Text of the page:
I have been gently chided for not giving my reactions to the SNP conference, which I attended as a delegate.
Nicola’s major speech was very good. The media universally attempted to characterise it as kicking a new Independence referendum into the long grass. I did not hear it that way at all. I think they are clutching at the straw of her single mention of patience and perseverance, against the fact she used the word “Independent” or “Independence” an extraordinary 31 times in her speech. Of course she wishes to retain flexibility and an element of surprise, but as someone who has studied the matter extremely closely and who distrusts the highly paid SNP professional “elite” on this issue, I was reassured as to Nicola’s intentions.
The members are in extremely good heart and very confident. I was personally much touched by the many scores of individuals who bothered to come up to me and say they followed the blog. The conference agenda was somewhat bland, though fizzing with righteous anger at the effects of austerity on the vulnerable. My major criticism would be that far too high a percentage of total speaking time on the conference floor is given to MP’s, MSP’s and MEP’s. Constituency proposed motions, for example, were too often used as a showcase for the MP/MSP rather than introduced by an ordinary party member.
I dislike the political class now attached to the SNP in just the same way that I distrust the professional political class in every political party. The horrible Alex Bell should be a serious warning of the kind of false hypocrites that a salary will attract “to the cause”. Seeing MPs I knew as just punters campaigning in 2014, now walking proudly before power dressed entourages of paid staff, was a strangely unpleasant experience.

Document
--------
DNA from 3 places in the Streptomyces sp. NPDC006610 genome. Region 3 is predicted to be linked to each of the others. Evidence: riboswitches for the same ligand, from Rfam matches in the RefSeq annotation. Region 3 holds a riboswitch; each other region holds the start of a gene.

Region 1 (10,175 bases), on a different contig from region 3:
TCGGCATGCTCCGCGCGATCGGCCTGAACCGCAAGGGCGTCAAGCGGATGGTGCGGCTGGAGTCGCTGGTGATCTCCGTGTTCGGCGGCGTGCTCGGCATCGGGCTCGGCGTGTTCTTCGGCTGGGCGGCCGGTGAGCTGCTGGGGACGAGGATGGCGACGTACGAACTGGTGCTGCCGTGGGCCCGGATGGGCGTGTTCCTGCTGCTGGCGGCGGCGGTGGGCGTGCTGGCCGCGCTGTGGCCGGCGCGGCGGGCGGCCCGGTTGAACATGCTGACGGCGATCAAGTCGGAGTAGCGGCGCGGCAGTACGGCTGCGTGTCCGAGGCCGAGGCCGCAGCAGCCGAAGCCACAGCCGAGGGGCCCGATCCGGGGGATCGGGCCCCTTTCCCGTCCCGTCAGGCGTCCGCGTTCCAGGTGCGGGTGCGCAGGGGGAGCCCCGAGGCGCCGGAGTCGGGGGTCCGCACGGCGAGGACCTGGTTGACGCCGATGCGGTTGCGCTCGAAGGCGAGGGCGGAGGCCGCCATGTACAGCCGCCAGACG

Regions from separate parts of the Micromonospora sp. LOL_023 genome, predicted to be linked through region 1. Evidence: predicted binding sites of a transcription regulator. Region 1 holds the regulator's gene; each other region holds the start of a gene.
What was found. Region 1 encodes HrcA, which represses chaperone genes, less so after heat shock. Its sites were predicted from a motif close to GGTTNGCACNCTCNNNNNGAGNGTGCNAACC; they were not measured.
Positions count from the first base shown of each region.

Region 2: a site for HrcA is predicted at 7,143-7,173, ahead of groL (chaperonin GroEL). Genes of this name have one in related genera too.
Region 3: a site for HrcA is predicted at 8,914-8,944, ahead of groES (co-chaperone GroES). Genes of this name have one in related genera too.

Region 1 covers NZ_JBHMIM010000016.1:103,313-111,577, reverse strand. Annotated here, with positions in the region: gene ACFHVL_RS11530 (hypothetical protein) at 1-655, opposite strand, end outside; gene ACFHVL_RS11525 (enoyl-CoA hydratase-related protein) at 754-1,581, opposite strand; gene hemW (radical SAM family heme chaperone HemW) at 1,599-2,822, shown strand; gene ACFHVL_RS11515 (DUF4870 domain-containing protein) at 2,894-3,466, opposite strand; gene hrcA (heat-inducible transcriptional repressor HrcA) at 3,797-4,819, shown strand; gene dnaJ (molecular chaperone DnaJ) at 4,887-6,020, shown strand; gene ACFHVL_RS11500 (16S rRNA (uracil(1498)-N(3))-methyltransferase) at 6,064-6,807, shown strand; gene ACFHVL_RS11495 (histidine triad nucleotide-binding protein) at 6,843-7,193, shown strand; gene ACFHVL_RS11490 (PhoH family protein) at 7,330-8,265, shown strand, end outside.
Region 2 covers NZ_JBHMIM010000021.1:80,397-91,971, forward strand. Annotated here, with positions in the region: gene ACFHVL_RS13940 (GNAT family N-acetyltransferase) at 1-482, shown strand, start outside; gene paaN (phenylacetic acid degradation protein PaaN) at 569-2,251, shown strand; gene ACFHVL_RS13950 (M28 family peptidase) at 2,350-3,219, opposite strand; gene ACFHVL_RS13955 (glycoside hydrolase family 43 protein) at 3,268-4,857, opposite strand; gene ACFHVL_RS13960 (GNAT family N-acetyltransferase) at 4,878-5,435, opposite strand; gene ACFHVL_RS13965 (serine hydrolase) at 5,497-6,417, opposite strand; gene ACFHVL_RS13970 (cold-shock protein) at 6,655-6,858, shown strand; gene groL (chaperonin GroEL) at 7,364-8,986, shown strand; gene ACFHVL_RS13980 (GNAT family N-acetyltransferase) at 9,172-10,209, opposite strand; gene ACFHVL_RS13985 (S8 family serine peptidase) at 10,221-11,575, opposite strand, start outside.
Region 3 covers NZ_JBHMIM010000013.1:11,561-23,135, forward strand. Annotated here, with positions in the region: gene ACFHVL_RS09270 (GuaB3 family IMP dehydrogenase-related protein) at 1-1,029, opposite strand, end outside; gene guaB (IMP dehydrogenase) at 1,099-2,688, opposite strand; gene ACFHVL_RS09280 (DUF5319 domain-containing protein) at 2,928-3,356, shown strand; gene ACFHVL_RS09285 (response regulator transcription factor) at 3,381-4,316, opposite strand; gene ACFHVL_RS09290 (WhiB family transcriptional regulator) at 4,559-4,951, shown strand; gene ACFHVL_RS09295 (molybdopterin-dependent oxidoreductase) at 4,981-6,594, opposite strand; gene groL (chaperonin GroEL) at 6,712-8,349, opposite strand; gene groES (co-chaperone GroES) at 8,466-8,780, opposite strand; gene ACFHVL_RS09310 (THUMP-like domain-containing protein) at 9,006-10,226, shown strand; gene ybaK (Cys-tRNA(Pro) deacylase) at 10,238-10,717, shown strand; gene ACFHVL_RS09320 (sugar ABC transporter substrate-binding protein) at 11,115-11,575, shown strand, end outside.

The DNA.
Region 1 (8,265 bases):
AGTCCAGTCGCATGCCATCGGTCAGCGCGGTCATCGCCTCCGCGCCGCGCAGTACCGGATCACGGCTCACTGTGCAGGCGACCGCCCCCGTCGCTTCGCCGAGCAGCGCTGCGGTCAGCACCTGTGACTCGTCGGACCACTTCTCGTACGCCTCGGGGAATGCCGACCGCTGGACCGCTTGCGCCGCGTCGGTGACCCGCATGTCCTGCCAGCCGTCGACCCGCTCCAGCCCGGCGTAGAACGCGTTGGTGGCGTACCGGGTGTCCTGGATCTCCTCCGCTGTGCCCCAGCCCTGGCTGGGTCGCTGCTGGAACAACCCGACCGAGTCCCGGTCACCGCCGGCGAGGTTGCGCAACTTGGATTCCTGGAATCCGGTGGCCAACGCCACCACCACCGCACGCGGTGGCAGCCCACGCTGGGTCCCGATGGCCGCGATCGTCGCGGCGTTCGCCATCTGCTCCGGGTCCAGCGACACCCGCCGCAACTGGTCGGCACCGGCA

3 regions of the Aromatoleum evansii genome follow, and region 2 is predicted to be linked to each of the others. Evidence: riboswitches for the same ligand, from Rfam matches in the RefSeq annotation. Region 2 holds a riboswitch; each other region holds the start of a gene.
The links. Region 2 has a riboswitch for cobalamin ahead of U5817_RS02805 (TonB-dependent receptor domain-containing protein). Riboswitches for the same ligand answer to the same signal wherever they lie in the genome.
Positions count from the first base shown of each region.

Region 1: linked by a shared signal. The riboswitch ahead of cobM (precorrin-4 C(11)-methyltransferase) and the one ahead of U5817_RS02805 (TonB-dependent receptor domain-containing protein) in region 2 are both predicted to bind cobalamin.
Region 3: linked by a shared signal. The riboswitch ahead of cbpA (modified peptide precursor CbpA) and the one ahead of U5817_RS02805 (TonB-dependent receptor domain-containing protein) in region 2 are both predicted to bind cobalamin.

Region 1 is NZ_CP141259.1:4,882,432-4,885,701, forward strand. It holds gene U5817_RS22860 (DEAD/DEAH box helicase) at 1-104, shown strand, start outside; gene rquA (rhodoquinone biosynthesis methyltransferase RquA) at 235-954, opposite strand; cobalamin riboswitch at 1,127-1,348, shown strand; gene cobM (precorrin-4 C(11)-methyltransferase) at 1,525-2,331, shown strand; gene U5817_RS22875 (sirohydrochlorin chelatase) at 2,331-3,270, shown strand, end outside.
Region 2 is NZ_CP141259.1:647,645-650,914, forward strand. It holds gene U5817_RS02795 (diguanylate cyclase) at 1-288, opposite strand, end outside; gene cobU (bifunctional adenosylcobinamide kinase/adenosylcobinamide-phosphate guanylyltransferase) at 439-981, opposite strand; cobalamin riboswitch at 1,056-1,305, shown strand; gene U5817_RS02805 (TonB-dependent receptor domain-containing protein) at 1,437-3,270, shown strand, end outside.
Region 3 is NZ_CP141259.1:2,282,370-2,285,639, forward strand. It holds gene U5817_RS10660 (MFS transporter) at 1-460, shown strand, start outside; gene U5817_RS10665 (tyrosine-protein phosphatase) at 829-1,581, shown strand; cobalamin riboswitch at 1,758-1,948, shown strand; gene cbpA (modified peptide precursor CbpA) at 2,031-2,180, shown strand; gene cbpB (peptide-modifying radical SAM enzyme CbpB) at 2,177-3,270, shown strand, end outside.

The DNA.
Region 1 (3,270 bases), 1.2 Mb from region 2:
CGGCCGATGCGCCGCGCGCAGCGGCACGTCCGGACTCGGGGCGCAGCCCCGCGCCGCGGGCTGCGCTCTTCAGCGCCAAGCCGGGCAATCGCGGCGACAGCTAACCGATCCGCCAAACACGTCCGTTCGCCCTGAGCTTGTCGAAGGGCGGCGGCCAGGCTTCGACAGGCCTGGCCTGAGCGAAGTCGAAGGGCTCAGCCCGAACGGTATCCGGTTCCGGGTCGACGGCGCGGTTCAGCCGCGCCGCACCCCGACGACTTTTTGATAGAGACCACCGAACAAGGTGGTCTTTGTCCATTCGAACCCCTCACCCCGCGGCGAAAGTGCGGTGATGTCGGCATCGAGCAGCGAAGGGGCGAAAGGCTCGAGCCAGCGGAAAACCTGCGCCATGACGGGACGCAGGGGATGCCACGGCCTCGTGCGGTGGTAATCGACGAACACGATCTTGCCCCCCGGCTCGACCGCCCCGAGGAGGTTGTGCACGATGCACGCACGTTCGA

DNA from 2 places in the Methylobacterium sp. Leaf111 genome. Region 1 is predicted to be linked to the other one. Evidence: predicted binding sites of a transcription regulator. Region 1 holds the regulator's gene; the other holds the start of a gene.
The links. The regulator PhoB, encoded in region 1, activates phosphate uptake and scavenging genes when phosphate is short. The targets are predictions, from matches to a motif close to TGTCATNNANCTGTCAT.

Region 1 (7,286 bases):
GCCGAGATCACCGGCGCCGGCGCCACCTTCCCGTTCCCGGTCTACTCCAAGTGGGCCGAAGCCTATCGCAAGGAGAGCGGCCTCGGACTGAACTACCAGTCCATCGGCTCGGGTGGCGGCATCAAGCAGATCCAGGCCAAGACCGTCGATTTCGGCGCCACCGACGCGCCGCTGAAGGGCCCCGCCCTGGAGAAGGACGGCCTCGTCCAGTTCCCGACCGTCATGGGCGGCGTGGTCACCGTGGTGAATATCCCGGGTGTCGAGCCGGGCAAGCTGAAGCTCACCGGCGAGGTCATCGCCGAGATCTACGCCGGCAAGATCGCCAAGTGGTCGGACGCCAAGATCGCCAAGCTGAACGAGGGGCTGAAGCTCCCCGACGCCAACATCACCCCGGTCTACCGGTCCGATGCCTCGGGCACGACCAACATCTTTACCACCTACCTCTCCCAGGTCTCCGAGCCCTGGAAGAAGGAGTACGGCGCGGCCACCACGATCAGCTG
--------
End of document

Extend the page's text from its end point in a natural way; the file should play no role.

My major concern is that the SNP’s foreign policy and defence teams at Westminster appear to have been entirely captured by the UK establishment and indeed the security services. They have been willing and instant amplifiers of the Tories’ Russophobia.
It appears to me truly remarkable that I was not allowed to hire a room for a fringe meeting on Independence campaigning, but that the “Westminster Foundation for Democracy” – which is an FCO front and 90% FCO and DFID funded – was allowed a room on the fringe to hold this anti-Russian propaganda fest with a Ukrainian MP imported by the FCO.
Furthermore the meeting was co-hosted by the SNP and “Westminster Foundation for Democracy” and featured two SNP MPs.
I took issue with two other senior SNP figures last month over the party’s slavish devotion to what the UK intelligence services tell them.
The problem here is of course that the SNP is accepting a UK-centric vision of the world. This is a fundamental error, a category mistake. Because Russia is in an antagonistic relationship with the UK does not mean Russia should or will have an antagonistic relationship to an Independent Scotland.
Whatever happened in Salisbury, the root cause was spy games between Russia and the UK. Precisely the kind of spy games an independent Scotland must have no part of.
MI6 recruited Sergei Skripal as a traitor to Russia, who for money revealed secrets of his nation to MI6, including identities of agents. That is the root of the Salisbury events, and it is not the sort of thing an Independent Scotland will be doing. If an Independent Scotland is just going to behave like the UK in foreign affairs, carrying on neo-con foreign policy by illegitimate methods, I see no point in Scotland being independent. The Skripal affair, whatever really happened, is part of an entire system which most people in the Yes movement wish to get out of. We do not see the UK’s enemies as our enemies.
But the UK security services are our enemies. Scottish nationalism is defined in security service tasking as a threat to the UK and we are targets of the UK security services. The British government is not going to agree to another Independence referendum and we are going to have to win Independence, like the Catalans, in the teeth of every dirty abuse of British state power.
I would feel very much better if the SNP leaders, like Chris Law and John Nicholson both of whom I count as friends, would sometimes draw a deep breath, forget what they imbibed as Westminster MPs, and remember which side they are on.